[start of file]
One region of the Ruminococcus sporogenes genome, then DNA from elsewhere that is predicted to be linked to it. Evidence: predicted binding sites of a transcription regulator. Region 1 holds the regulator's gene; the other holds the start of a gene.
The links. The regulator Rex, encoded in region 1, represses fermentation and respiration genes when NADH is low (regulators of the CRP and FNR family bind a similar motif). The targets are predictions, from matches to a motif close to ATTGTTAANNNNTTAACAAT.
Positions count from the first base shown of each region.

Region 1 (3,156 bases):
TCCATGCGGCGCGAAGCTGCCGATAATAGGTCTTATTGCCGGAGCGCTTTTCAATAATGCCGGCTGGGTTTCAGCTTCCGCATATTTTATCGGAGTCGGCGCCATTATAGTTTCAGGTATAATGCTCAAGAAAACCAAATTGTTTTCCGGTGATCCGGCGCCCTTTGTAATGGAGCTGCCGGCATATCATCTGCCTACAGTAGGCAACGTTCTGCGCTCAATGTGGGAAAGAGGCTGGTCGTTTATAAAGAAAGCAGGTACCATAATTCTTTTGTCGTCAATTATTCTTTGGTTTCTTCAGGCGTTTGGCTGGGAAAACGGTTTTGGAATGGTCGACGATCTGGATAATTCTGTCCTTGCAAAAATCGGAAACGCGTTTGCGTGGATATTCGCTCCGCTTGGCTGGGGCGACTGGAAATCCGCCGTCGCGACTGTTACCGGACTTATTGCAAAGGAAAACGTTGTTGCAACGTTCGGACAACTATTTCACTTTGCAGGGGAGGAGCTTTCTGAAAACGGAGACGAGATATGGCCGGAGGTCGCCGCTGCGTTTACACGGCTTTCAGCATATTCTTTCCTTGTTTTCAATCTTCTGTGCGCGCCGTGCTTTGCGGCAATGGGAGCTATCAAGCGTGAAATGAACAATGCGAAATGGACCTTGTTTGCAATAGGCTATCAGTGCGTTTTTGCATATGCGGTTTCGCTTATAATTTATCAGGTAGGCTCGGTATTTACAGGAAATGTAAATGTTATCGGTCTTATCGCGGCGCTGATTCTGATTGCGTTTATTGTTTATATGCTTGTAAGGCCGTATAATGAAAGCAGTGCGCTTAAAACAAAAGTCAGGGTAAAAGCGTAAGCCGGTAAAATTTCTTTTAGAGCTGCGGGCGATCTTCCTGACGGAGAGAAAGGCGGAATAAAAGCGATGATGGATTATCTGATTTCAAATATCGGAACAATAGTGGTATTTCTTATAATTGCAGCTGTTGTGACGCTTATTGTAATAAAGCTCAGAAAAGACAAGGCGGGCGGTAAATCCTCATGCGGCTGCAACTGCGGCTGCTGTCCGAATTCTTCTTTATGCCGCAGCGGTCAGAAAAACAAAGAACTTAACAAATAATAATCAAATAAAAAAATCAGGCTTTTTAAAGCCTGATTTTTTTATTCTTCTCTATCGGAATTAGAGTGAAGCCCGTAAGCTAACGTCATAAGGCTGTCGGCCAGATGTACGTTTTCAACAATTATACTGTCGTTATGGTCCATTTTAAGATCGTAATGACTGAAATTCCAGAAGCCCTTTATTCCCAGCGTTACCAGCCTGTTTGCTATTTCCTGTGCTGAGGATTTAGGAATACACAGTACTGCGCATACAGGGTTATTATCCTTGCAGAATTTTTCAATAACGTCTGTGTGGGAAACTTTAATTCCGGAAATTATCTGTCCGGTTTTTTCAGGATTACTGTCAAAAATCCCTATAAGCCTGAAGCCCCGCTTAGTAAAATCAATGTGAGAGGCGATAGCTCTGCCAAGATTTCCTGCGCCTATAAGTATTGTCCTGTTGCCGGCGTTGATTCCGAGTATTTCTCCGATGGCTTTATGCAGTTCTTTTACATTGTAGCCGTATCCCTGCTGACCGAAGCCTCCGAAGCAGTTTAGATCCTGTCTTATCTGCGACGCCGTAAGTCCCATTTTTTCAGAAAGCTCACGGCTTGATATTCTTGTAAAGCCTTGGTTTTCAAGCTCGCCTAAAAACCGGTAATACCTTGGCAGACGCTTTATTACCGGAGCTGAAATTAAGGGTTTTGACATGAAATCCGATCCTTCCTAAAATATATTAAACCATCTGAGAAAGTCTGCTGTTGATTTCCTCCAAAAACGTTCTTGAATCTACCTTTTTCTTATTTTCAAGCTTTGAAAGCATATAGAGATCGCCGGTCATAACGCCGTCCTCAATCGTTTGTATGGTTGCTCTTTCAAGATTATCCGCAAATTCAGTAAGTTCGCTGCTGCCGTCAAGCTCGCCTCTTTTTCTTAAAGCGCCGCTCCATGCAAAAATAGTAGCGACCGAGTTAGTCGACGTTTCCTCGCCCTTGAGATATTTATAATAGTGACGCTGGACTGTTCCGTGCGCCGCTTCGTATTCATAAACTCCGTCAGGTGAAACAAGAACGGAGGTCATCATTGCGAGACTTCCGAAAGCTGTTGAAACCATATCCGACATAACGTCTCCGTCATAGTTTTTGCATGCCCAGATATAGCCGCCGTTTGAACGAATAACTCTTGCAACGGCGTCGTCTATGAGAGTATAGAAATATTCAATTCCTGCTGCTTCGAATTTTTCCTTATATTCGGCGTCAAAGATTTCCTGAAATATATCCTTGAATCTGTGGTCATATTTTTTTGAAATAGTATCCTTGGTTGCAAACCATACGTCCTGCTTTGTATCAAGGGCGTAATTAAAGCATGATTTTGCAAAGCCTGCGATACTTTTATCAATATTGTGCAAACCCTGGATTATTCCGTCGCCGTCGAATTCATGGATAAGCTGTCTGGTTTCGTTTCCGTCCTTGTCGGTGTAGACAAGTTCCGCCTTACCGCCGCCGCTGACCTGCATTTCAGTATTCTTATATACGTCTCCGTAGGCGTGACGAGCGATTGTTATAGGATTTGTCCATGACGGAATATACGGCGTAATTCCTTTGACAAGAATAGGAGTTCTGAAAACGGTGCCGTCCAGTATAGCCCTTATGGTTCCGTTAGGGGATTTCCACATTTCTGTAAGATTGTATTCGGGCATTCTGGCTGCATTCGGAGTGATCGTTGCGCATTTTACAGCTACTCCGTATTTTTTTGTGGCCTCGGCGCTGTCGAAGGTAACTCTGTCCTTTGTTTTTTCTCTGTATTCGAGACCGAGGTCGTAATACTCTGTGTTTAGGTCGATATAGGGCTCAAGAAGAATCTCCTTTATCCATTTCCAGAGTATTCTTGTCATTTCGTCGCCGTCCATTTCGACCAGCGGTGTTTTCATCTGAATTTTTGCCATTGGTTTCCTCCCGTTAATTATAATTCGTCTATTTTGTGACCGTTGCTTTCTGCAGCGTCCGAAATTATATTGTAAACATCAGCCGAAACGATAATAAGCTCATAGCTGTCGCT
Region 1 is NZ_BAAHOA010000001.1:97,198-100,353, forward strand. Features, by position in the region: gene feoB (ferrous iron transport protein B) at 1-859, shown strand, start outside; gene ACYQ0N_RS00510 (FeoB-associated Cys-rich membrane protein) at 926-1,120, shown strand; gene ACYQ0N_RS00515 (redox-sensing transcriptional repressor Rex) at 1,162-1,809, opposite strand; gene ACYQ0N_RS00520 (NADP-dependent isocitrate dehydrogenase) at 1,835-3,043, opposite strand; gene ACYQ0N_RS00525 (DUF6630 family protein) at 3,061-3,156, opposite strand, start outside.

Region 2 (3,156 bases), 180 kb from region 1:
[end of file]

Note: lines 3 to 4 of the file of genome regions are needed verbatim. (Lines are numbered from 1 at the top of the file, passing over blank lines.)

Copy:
Positions count from the first base shown of each region.

Region 1 (3,156 bases):